Rachel Signer’s life in New York was far from what she had imagined it would be. When she wasn’t waitressing or selling wine at a local wine store in Brooklyn, she was hustling as an under-appreciated freelance writer. She was discontent and realized there was more she craved.
She moved from her small New York City apartment under the freeway to Paris. Signer’s love for the sparkling natural wine pétillant-naturel (or pét-nat for short), coupled with her frustrations and lack of romantic prospects in New York, encouraged her decision. The travel didn’t stop there.
From Paris, Signer began a journey of self-discovery that led her around the world to study all aspects of wine in countries like the Republic of Georgia, Slovenia, France, Sardinia, and Australia, among many others. Throughout her travels, she sampled hundreds of global wines and committed to learning about the wine producers in the industry. She eventually decided to make her own wine. Along the way, she found a partner who not only shared with her a mutual appreciation for wine-making, but a desire to start a life and family together.
Signer documents her life story and the lessons she learns in her upcoming book You Had Me at Pét-Nat, available on October 19. The book is an inspiration to chase your passions — even if your passion happens to be different than traveling the world studying wine.
“If you feel stuck or someplace is calling to you,” Signer says, “you really owe it to yourself to get out there. You’ll never have enough money saved up, you might not have exactly the right visa at the moment, but if you wait too long, you’ll never do it.”
This interview has been lightly edited for length and clarity.
You’re an avid traveller who has spent a lot of time in the States, Europe, and Australia, among other places. What’s your favorite destination and what did it teach you about winemaking?
Unquestionably, Paris has always been (and still is) my spiritual home for natural wine. Parisians were early champions of natural wine, giving it a home in bistros such as Le Baratin that served rustic, simple, but exceptionally flavorful dishes alongside wines made in the same spirit.
Parisians have, in general, a very special attitude toward wine in that it is a necessary pleasure and integral part of the meal. Natural wine culture in Paris is surprisingly unpretentious. The way restaurants offer you wine is to essentially expect that you trust them — they will show you a few bottles and ask you to choose quickly without saying more than “this is a beautiful light red from the Jura.”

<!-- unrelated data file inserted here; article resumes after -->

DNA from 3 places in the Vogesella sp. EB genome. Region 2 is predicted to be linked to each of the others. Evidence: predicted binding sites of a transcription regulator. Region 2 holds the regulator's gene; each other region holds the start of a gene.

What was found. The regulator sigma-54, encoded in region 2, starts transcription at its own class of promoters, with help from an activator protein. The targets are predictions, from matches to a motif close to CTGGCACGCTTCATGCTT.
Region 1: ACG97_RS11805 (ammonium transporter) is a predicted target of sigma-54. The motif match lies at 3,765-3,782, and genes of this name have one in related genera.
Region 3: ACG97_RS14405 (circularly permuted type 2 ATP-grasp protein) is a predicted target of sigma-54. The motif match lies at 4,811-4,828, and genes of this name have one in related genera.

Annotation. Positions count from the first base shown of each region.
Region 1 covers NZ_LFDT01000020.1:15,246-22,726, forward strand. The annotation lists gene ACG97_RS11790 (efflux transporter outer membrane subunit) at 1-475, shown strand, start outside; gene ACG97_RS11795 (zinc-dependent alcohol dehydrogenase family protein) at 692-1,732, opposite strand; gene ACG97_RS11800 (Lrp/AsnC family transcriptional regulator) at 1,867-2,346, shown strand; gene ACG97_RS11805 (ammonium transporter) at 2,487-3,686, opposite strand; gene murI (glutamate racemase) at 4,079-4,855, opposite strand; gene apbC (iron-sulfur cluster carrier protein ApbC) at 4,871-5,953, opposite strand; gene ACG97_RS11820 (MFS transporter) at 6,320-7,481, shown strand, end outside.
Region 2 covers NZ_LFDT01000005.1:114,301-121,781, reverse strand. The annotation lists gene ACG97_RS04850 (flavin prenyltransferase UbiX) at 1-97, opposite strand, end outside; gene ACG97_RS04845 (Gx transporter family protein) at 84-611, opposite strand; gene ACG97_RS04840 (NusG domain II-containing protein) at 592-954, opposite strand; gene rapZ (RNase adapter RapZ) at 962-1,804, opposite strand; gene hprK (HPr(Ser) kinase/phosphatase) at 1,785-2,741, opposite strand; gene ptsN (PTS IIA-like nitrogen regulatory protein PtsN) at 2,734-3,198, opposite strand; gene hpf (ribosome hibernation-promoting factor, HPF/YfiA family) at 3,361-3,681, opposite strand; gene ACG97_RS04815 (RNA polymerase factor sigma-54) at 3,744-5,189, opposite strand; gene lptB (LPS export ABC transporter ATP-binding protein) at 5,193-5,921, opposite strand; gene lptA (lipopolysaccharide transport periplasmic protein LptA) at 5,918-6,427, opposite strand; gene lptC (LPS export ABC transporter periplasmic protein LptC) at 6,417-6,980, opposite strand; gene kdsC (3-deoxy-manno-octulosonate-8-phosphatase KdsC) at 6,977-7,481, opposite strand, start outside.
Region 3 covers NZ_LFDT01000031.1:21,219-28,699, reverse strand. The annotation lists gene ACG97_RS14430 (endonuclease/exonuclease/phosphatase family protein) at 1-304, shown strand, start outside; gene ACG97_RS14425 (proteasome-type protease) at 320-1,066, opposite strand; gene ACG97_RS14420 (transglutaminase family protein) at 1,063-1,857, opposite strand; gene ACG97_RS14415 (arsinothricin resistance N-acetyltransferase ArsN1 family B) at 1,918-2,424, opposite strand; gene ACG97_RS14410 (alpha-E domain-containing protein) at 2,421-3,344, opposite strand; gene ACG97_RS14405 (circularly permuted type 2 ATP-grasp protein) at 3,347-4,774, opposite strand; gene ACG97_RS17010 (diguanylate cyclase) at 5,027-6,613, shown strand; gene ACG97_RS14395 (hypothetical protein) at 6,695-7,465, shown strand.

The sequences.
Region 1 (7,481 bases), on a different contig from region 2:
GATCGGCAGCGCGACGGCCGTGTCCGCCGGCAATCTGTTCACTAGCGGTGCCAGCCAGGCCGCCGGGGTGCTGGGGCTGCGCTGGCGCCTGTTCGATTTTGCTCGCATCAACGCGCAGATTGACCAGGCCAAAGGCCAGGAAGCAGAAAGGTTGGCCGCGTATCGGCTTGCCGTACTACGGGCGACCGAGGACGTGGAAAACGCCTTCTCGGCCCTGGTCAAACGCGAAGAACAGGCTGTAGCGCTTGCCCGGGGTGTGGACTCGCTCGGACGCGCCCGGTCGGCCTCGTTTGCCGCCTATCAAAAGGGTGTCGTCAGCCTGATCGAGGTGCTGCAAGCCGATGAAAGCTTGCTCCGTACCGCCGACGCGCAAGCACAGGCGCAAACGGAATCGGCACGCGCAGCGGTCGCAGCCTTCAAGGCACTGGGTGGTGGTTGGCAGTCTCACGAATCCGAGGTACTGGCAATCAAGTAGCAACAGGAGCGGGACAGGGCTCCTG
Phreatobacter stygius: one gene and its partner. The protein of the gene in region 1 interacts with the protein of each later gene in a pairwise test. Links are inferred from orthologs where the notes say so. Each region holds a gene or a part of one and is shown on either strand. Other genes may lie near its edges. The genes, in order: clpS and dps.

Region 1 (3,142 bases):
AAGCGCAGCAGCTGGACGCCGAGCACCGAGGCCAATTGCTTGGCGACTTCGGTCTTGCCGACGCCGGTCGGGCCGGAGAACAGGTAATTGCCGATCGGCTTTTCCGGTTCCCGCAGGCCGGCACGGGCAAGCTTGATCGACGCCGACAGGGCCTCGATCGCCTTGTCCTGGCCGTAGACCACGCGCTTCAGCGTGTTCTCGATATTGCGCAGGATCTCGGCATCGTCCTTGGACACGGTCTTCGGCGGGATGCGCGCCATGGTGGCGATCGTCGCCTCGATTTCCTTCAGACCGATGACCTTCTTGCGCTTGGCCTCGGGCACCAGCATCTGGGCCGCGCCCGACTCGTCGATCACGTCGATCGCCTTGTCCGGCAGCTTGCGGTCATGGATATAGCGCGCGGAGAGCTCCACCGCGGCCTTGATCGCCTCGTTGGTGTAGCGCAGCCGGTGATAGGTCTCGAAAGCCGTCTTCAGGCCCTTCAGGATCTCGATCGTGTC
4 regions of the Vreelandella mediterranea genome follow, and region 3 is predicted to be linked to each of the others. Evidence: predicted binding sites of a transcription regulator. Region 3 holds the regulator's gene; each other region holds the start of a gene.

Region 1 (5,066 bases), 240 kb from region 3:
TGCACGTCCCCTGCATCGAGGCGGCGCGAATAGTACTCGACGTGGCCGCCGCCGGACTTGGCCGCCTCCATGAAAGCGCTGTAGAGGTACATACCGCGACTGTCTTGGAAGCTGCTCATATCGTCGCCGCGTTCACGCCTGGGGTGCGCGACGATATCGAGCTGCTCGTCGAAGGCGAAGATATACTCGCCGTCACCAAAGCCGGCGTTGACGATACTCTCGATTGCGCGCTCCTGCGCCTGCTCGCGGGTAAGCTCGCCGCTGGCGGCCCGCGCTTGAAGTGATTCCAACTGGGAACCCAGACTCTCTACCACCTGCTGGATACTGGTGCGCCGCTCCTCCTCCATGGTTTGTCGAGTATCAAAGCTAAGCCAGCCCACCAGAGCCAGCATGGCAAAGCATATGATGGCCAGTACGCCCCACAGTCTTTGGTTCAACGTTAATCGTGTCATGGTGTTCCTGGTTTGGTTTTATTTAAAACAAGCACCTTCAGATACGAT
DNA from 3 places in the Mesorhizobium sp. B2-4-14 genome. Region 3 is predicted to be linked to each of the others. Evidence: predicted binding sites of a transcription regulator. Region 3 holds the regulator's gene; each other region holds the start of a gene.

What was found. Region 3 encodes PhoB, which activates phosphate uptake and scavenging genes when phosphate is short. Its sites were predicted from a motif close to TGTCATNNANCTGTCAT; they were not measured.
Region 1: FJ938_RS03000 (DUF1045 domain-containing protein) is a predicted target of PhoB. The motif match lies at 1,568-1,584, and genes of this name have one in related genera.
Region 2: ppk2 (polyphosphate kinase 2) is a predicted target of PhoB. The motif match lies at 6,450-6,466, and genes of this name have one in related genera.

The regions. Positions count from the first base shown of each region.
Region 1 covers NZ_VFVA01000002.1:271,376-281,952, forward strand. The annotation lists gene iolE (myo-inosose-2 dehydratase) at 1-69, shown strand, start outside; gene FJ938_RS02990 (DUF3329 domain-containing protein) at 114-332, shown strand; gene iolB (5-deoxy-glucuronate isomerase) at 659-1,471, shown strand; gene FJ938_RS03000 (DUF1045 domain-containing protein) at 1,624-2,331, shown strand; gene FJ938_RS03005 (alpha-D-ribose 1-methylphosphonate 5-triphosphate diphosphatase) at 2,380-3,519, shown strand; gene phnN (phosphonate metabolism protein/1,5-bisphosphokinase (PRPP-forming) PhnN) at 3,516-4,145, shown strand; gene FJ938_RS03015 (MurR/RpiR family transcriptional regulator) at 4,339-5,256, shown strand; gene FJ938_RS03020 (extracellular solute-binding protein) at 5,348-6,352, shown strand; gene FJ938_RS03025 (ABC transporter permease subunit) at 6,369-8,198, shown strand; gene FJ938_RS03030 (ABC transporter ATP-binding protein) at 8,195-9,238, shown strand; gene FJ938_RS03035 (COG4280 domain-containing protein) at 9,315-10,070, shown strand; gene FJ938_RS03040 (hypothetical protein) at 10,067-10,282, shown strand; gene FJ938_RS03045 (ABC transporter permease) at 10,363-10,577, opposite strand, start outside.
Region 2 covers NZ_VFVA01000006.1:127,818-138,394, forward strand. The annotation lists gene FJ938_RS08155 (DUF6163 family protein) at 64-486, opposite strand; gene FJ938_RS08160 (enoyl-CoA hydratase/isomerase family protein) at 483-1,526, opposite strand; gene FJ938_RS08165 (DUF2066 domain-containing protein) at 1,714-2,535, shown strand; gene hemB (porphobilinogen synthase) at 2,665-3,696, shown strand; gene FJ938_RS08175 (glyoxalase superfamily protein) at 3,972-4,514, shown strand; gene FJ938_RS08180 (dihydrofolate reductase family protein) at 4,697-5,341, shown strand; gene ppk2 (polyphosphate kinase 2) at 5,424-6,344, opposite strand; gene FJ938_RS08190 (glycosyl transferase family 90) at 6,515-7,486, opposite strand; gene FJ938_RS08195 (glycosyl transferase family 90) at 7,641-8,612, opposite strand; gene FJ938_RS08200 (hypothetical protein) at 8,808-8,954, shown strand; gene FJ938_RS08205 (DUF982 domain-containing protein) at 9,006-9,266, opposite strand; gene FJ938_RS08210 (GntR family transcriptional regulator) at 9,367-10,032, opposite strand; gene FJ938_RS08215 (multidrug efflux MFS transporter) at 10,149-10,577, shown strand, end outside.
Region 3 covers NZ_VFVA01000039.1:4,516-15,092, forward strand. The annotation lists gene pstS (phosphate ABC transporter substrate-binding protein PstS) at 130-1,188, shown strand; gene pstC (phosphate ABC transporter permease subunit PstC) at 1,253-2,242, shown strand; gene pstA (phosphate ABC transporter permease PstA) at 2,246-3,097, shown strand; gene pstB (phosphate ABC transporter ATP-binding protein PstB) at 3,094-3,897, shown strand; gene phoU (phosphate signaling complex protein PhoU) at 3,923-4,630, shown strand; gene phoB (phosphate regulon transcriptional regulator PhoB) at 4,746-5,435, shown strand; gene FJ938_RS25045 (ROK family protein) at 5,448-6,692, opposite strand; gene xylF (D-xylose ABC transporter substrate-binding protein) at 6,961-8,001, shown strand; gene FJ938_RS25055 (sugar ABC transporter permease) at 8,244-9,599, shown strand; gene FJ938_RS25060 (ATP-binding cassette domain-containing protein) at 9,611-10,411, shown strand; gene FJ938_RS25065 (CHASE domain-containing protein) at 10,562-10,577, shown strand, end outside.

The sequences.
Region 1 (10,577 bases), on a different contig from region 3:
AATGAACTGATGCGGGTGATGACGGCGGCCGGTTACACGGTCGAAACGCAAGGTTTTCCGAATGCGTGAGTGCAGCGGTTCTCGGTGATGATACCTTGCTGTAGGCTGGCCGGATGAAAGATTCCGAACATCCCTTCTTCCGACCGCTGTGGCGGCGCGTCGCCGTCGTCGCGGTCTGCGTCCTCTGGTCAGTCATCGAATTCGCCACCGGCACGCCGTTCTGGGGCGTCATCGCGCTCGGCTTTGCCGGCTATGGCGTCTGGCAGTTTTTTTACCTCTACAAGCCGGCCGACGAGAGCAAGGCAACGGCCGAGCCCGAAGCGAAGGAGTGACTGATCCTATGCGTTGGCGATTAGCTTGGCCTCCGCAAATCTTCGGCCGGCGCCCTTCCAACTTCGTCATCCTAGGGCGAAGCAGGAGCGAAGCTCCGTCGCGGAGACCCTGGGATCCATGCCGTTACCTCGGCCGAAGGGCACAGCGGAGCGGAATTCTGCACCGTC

Paris taught me a lot about how to consume wine. In terms of winemaking, I’d say that I learned a lot visiting the Republic of Georgia, where I saw how very little technology and minimalistic vineyard management could produce extraordinary natural wines.
Speaking of Paris, you witnessed first hand the difficulties of picking your own fruit in France. What did you learn through this experience?
When you look at a vineyard, you see a piece of land with some leafy trunks growing in rows. To the people who make wine from that land, it represents a stunning amount of year-round work: hand-weeding or maybe driving a tractor through the rows, planting green manure, pruning in winter and possibly also in summer, canopy management — and that’s not even to mention the sprays to protect against mold and mildew. When I worked harvest with Domaine Mosse that I discuss in chapter 3 of my book, I came to understand how complicated and chaotic vineyard management can be for today’s natural winemakers who don’t necessarily have one large estate next to their house, but rather several plots in different locations.
You found the love of your life, and now husband, Anton van Klopper on a trip to Georgia. Do you have any advice for travelers who are looking for love during their travels?